Dyeing Questions Roundup

Tintex gets many dyeing questions about everything from what colours we have to how to dye many difference items. Today we focus on recent questions about dyeing a straw hat and how to dye a blue T shirt brown.

From Gregory: 
"I have a Biltmore straw summer hat that is fading from sunlight exposure and I would like to dye it black. I'm not sure which product is suitable. Can you please advise how best to go about this."


Hi Gregory,

It is possible to use the hand dyeing method to apply our black fabric dye to your hat. Proceed carefully, as colour transfer may appear if the dye solution is not rinsed completely after dyeing. There is a chance that you may also experience colour transfer if it rains and the hat gets wet while you are wearing it.

To dye your hat: thoroughly mix Tintex with very hot water (ex: use a kettle to boil water) in a suitable bowl or stainless steel sink. You may use a paintbrush/foam brush to touch-up a specific portion of the hat or you can completely submerge your hat in dyebath. When ready thoroughly rinse the hat until water runs clear. It is very important that you rinse all of the dye out. After dyeing is complete air dry the hat and wear as usual.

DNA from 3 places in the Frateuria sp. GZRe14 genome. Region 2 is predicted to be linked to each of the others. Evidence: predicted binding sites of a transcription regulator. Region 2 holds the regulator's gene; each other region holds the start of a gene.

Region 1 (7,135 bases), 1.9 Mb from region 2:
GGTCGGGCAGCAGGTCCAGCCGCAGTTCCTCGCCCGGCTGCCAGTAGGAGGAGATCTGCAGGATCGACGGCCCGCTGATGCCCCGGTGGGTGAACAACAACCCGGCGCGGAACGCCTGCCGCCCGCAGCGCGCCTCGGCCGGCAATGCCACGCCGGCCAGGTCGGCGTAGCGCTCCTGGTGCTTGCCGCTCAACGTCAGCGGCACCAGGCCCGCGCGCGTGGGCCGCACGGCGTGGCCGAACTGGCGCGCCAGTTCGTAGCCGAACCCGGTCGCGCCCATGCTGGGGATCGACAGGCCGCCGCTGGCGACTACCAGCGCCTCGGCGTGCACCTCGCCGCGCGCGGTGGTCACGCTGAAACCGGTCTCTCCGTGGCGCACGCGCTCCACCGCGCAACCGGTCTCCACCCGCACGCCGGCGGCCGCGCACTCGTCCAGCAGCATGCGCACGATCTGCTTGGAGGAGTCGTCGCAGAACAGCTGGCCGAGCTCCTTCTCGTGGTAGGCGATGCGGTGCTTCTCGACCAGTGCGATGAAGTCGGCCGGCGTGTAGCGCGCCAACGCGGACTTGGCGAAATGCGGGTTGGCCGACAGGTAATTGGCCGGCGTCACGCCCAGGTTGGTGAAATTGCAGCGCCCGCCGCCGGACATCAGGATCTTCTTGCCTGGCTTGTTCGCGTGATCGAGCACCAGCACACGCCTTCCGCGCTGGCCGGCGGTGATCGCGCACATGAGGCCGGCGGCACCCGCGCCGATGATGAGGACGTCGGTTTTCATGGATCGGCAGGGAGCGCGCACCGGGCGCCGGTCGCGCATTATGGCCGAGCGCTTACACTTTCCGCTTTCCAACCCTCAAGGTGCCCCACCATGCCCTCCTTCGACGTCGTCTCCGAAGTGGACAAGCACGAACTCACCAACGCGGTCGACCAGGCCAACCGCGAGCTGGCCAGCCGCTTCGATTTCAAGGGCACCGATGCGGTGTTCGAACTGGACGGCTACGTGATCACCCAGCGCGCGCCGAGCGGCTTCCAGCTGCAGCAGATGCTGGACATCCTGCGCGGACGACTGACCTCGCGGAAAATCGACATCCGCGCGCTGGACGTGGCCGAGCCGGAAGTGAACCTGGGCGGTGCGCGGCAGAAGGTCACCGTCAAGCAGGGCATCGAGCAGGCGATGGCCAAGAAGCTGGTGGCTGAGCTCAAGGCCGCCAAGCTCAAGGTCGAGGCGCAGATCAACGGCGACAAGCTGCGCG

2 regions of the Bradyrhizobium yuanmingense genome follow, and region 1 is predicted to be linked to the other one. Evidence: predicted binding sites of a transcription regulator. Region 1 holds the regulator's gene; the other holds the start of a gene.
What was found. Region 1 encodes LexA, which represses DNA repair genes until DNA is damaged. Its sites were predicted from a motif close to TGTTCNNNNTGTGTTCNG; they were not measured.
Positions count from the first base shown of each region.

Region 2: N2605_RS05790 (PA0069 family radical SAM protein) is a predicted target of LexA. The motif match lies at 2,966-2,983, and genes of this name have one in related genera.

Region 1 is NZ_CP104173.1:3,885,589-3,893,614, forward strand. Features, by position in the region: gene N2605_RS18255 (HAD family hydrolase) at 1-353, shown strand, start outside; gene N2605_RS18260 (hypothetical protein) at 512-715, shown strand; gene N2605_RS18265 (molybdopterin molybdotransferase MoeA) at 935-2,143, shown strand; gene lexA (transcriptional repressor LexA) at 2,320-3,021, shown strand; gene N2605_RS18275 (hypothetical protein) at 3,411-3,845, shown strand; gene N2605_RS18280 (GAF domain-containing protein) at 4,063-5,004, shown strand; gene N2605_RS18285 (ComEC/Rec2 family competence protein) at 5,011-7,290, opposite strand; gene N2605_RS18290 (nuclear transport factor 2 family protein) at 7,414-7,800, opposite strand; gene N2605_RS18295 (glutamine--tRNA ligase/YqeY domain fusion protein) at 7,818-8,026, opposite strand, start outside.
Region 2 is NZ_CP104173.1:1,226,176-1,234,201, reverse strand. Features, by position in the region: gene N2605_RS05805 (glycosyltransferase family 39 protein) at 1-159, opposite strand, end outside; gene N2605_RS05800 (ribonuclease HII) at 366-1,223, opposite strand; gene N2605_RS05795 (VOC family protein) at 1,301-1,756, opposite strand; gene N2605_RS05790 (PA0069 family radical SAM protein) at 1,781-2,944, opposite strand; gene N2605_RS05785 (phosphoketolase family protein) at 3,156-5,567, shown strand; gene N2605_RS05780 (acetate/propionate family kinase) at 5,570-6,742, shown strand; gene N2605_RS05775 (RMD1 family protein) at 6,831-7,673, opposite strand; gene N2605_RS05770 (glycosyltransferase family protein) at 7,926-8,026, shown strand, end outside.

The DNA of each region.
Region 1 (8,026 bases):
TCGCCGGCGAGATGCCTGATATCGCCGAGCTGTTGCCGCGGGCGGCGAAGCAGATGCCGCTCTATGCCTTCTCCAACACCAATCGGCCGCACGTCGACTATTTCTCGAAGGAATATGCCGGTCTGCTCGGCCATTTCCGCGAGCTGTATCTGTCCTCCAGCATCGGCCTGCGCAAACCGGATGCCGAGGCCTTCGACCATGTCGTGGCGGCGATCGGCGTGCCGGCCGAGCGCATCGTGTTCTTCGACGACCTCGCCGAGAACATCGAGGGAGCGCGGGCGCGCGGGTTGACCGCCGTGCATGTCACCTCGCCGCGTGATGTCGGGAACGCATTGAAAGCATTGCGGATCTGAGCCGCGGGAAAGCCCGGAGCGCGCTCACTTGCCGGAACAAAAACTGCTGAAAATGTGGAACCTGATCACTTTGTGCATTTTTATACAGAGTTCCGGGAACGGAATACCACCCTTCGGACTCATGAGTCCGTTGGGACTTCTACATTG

This links have more info:

From Lorraine:
"Please can you help I have a royal blue T shirt, what color will it go if I put a brown dye in the machine?"
Blue T Shirts


Hi Lorraine,

Tintex is not suitable for 100% polyester (or 100% acrylic) fabric. Blends are dyeable if the majority of the material is a suitable fabric. If your T-shirt is made of cotton (or another dyeable fabric and/or fabric blend) it will be suitable for Tintex. If your T-shirt is made of all polyester it will dye very light or not at all.

If your fabric is suitable for our dye, you could use Colour Remover to lighten the royal blue (to a cream or ivory colour) before. In general, the closer your fabric is to white the closer your dyeing results will be to the package colour.

If you over-dye (dye without lightening first) the brown may have blue undertones. You could think of over dyeing fabric as similar to what happens if you were to blend blue & brown markers or paint together on paper (the new brown colour may still have some blue tones).

Darker colours use double the usual amount of Tintex (for the same dry fabric weight). If you use less dye the brown will be lighter; more dye makes the brown deeper. You may adjust the amount of dye as needed to suit your project.

These links have more info:

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